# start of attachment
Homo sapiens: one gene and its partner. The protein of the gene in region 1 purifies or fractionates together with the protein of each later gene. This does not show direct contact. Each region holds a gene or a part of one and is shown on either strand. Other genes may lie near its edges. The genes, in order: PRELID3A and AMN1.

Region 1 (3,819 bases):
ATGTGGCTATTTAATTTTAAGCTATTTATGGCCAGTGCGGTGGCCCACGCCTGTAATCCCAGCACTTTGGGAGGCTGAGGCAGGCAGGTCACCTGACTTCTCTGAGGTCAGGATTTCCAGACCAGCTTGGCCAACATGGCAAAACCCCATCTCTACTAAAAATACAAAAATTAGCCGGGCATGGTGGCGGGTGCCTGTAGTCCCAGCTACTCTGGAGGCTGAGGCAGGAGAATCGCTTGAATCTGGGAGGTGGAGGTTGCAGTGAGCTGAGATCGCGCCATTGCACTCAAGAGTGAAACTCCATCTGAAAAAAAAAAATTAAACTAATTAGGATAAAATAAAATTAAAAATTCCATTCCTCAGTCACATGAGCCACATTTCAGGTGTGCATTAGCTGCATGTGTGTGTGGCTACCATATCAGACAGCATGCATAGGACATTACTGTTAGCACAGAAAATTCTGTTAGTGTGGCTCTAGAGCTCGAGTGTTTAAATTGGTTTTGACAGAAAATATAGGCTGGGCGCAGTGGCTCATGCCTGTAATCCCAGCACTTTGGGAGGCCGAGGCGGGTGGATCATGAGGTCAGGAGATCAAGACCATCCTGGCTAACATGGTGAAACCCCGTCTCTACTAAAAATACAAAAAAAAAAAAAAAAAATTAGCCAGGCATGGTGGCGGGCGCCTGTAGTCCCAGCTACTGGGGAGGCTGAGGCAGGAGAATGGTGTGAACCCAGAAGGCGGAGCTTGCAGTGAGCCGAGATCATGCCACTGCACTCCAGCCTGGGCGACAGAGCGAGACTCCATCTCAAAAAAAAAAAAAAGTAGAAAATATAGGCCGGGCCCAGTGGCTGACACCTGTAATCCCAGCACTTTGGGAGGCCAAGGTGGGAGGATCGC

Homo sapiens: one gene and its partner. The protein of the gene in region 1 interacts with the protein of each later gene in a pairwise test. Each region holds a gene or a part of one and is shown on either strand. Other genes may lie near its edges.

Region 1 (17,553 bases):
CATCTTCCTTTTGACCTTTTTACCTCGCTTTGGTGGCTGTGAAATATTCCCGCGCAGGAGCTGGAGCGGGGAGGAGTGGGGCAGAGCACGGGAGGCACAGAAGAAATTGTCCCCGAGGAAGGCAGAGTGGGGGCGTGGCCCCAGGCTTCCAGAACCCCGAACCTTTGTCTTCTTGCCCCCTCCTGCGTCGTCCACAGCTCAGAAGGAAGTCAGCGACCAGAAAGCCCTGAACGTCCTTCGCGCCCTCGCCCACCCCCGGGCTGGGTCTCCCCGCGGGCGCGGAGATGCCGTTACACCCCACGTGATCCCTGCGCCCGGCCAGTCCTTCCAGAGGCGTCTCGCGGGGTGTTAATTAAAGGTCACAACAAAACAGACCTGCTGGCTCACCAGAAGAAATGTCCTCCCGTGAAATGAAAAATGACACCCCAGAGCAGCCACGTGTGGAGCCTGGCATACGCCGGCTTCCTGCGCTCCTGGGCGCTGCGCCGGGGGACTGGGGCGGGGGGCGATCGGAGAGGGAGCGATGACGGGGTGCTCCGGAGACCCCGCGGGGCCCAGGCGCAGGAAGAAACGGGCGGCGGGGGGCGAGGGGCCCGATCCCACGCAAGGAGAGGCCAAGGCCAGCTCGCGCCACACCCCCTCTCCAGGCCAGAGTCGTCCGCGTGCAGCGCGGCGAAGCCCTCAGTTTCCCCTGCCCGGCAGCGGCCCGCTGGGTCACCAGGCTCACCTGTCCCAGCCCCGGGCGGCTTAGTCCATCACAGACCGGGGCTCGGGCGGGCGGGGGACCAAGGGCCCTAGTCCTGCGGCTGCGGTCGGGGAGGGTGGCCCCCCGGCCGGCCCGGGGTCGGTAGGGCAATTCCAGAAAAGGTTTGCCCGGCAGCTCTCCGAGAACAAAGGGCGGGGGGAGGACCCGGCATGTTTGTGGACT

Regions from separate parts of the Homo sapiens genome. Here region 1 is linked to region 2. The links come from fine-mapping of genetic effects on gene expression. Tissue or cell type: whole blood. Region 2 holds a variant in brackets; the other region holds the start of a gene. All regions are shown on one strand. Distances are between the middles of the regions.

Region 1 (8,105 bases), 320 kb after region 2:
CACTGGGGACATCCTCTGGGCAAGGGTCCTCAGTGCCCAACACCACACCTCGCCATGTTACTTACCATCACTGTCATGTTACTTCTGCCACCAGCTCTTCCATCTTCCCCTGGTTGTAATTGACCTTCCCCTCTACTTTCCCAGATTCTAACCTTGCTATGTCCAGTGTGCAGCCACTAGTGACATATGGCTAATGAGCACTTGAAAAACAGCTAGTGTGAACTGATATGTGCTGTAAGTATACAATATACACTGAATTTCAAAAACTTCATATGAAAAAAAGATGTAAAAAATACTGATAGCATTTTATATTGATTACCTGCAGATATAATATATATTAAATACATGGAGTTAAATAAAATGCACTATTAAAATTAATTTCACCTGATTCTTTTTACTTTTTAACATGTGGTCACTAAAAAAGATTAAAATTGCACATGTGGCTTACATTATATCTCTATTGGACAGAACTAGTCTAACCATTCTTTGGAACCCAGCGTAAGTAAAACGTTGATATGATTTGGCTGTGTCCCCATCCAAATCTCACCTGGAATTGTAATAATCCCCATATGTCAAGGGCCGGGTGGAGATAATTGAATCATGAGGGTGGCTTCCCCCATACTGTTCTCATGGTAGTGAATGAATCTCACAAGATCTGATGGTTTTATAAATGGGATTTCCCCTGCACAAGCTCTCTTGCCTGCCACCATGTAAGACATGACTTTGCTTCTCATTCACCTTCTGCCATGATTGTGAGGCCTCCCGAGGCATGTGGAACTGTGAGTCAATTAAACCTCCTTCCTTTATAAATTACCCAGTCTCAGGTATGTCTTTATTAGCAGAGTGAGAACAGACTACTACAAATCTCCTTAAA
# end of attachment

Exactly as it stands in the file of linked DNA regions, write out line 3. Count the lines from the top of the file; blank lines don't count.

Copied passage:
ATGTGGCTATTTAATTTTAAGCTATTTATGGCCAGTGCGGTGGCCCACGCCTGTAATCCCAGCACTTTGGGAGGCTGAGGCAGGCAGGTCACCTGACTTCTCTGAGGTCAGGATTTCCAGACCAGCTTGGCCAACATGGCAAAACCCCATCTCTACTAAAAATACAAAAATTAGCCGGGCATGGTGGCGGGTGCCTGTAGTCCCAGCTACTCTGGAGGCTGAGGCAGGAGAATCGCTTGAATCTGGGAGGTGGAGGTTGCAGTGAGCTGAGATCGCGCCATTGCACTCAAGAGTGAAACTCCATCTGAAAAAAAAAAATTAAACTAATTAGGATAAAATAAAATTAAAAATTCCATTCCTCAGTCACATGAGCCACATTTCAGGTGTGCATTAGCTGCATGTGTGTGTGGCTACCATATCAGACAGCATGCATAGGACATTACTGTTAGCACAGAAAATTCTGTTAGTGTGGCTCTAGAGCTCGAGTGTTTAAATTGGTTTTGACAGAAAATATAGGCTGGGCGCAGTGGCTCATGCCTGTAATCCCAGCACTTTGGGAGGCCGAGGCGGGTGGATCATGAGGTCAGGAGATCAAGACCATCCTGGCTAACATGGTGAAACCCCGTCTCTACTAAAAATACAAAAAAAAAAAAAAAAAATTAGCCAGGCATGGTGGCGGGCGCCTGTAGTCCCAGCTACTGGGGAGGCTGAGGCAGGAGAATGGTGTGAACCCAGAAGGCGGAGCTTGCAGTGAGCCGAGATCATGCCACTGCACTCCAGCCTGGGCGACAGAGCGAGACTCCATCTCAAAAAAAAAAAAAAGTAGAAAATATAGGCCGGGCCCAGTGGCTGACACCTGTAATCCCAGCACTTTGGGAGGCCAAGGTGGGAGGATCGC